Feds: 3 Collected Millions in Fraudulent School Scheme

Michael Martinez and Paul Vercammen, CNN, March 11, 2015

Three area residents were arrested and charged Wednesday for allegedly operating four Southern California schools for Korean and Chinese students who never attended classes and lived in other states on student visas in a “pay-to-stay” scheme.

The three educators collected as much as $6 million in annual tuition from an enrollment of about 1,500 foreign students who were largely from South Korea and China, said federal prosecutors.

The arrests came after a federal grand jury indicted the three defendants Tuesday on charges of conspiracy to commit immigration fraud, money laundering and other immigration offenses.

{snip}

Hee Sun Shim, 51, of Beverly Hills, is the owner and manager and of the postsecondary schools and is charged with 13 counts of use or possession of an immigration document procured by fraud, authorities said.

The two other defendants are each charged with one count of that same offense: They are Hyung Chan Moon, also known as Steve Moon, 39, of Los Angeles who assisted in the operation and management of the schools; and Eun Young Choi, also known as Jamie Choi, 32, of Los Angeles, a former employee who also assisted in the operation and management of the school.

Shim, who also went by Leonard Shim and Leo Shim, is also charged with three counts of encouraging illegal residence, as well as two counts of money laundering, prosecutors said.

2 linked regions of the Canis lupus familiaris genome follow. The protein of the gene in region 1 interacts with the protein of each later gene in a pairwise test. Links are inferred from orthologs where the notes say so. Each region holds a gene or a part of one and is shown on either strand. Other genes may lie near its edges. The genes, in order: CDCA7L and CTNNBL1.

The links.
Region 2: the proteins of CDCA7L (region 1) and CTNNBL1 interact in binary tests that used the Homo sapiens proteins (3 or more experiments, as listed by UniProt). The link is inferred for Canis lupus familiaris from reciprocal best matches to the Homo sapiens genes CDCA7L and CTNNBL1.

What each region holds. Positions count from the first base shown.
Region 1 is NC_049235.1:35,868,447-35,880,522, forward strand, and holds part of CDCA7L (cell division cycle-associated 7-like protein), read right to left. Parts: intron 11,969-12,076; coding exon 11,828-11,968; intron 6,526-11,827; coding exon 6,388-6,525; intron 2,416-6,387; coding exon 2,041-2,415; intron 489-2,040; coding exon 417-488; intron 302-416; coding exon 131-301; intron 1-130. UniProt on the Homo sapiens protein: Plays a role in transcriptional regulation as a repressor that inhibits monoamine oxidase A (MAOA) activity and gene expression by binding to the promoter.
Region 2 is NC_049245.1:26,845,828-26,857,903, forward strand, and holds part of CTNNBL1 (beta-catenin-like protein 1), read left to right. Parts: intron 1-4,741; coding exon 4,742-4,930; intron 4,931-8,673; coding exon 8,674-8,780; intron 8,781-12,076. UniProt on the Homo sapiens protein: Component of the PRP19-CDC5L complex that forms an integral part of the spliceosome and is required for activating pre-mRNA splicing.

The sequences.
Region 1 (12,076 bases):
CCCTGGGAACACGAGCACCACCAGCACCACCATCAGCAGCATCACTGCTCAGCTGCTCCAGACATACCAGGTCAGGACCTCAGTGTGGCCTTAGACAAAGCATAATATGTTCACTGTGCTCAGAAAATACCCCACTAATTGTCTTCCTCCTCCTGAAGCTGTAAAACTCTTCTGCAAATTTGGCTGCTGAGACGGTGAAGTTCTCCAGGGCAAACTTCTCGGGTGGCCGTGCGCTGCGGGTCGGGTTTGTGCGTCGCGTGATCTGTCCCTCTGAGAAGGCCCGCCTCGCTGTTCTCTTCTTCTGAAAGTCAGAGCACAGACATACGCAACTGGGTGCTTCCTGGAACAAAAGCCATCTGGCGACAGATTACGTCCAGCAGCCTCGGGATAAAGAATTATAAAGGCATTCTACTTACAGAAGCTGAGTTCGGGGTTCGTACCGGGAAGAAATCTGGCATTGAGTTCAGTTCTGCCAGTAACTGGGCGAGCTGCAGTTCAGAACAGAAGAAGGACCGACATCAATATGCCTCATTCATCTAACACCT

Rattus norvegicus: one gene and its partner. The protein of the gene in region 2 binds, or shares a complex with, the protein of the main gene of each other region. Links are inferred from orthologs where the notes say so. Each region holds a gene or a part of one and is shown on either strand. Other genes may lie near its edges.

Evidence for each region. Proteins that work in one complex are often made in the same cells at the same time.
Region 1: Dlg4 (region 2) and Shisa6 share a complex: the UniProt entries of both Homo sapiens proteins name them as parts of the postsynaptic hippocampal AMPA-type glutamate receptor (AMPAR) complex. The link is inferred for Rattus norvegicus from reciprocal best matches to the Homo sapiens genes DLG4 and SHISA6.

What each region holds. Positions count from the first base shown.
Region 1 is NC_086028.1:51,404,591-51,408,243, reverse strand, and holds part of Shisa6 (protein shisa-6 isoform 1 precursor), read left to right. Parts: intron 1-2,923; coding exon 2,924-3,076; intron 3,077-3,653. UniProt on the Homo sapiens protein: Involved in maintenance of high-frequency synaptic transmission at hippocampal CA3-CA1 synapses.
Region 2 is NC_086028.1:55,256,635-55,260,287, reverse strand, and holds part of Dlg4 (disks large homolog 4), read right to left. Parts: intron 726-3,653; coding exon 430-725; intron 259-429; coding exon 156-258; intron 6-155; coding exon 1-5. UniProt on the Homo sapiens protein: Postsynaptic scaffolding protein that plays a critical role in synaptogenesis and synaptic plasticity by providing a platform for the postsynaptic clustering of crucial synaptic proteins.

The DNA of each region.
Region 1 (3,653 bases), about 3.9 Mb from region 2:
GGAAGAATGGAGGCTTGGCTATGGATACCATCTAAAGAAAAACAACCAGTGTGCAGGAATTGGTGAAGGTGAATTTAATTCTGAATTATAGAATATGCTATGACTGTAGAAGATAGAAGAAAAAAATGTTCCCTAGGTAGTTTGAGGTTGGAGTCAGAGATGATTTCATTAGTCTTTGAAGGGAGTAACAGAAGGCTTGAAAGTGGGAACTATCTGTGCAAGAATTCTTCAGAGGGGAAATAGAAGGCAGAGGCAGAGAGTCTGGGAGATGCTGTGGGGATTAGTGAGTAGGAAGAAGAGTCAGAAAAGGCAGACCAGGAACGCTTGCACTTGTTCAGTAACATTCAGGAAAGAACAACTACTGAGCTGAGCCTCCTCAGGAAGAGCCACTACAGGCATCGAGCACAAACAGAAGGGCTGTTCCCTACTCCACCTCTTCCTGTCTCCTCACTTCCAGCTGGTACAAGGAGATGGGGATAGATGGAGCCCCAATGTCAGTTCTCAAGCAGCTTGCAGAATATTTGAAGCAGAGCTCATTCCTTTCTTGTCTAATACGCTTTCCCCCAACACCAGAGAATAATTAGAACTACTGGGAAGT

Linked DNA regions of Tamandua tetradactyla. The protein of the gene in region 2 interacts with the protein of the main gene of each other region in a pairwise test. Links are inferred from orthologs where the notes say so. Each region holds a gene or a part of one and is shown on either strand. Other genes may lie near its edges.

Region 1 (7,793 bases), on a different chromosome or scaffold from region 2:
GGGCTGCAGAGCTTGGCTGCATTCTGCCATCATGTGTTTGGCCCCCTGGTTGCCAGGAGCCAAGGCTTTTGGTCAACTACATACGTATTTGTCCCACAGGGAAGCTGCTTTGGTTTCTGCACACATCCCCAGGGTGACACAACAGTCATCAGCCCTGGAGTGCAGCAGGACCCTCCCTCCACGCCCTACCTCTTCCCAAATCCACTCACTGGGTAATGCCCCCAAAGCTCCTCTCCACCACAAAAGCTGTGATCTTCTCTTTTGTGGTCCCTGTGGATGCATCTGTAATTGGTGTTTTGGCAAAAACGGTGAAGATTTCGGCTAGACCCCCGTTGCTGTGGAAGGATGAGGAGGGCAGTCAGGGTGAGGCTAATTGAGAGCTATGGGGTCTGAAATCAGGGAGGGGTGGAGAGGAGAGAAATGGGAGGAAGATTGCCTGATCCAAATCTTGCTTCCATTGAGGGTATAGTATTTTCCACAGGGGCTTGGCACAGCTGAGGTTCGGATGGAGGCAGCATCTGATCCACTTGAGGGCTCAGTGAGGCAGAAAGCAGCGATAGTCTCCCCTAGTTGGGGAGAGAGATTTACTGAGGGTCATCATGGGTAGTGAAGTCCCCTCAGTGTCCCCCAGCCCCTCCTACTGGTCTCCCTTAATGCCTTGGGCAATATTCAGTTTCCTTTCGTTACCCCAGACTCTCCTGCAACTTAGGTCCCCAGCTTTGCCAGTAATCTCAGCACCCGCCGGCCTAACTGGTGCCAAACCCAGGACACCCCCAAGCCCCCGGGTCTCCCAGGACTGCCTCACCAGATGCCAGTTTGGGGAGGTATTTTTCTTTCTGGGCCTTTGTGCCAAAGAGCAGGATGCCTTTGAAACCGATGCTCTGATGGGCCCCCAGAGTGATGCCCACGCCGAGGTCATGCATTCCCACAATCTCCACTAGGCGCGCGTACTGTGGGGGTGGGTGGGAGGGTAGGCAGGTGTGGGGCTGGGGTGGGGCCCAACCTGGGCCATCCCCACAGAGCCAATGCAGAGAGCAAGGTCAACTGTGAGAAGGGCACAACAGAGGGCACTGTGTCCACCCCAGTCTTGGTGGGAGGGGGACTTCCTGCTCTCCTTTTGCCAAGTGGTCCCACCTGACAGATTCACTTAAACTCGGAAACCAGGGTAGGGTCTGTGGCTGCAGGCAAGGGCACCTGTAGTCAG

{snip}

Three of the schools are in Los Angeles’ Koreatown neighborhood: Prodee University/Neo-America Language School; Walter Jay M.D. Institute, an Educational Center (WJMD); and the American College of Forensic Studies (ACFS), authorities said.

The fourth school is currently operating in Alhambra, California: Likie Fashion and Technology College, authorities said.

{snip}

“What we’ve broken up is a pay-to-stay scheme,” said Claude Arnold, special agent in charge of the Los Angeles office of U.S. Immigration and Customs Enforcement.

“That’s a scheme where institutions purport to be schools, but are really not doing any education whatsoever,” he said.

{snip}

Prodee University/Neo-America Language School was located on the fifth floor of a Los Angeles office tower near the Koreatown neighborhood, but Homeland Security Investigations agents said they found the school “abandoned” during their raid on Wednesday. The agents allowed CNN to attend the raid.

The school featured classrooms, administrative offices and a small library, but no one occupied the spaces.

In fact, the abandoned school brought to mind a movie set, filled with props and decorations, but no actors.

In one small room, a CD player serenaded empty desks with classical music. The tiny library featured USC and UCLA pennants. The television wasn’t even plugged in. One federal agent said many of the students listed on the school rolls were older, in their 30s, 40s and 50s.

{snip}

Another document with the state bureau indicates Prodee had a 73% graduation rate in 2011 and a 60% rate in 2010.

But the indictment alleges that students actually lived Nevada, Texas, Washington state and Arizona.

{snip}

The schools were authorized by the federal government to issue a document that certified a foreign student had been accepted to a school and would be attending classes full time in the United States, authorities said. The document, called a Form I-20, made a student eligible for a F-1 student visa.

In exchange for that form, students paid $1,800 tuition to enroll in one of the schools for six months, authorities said.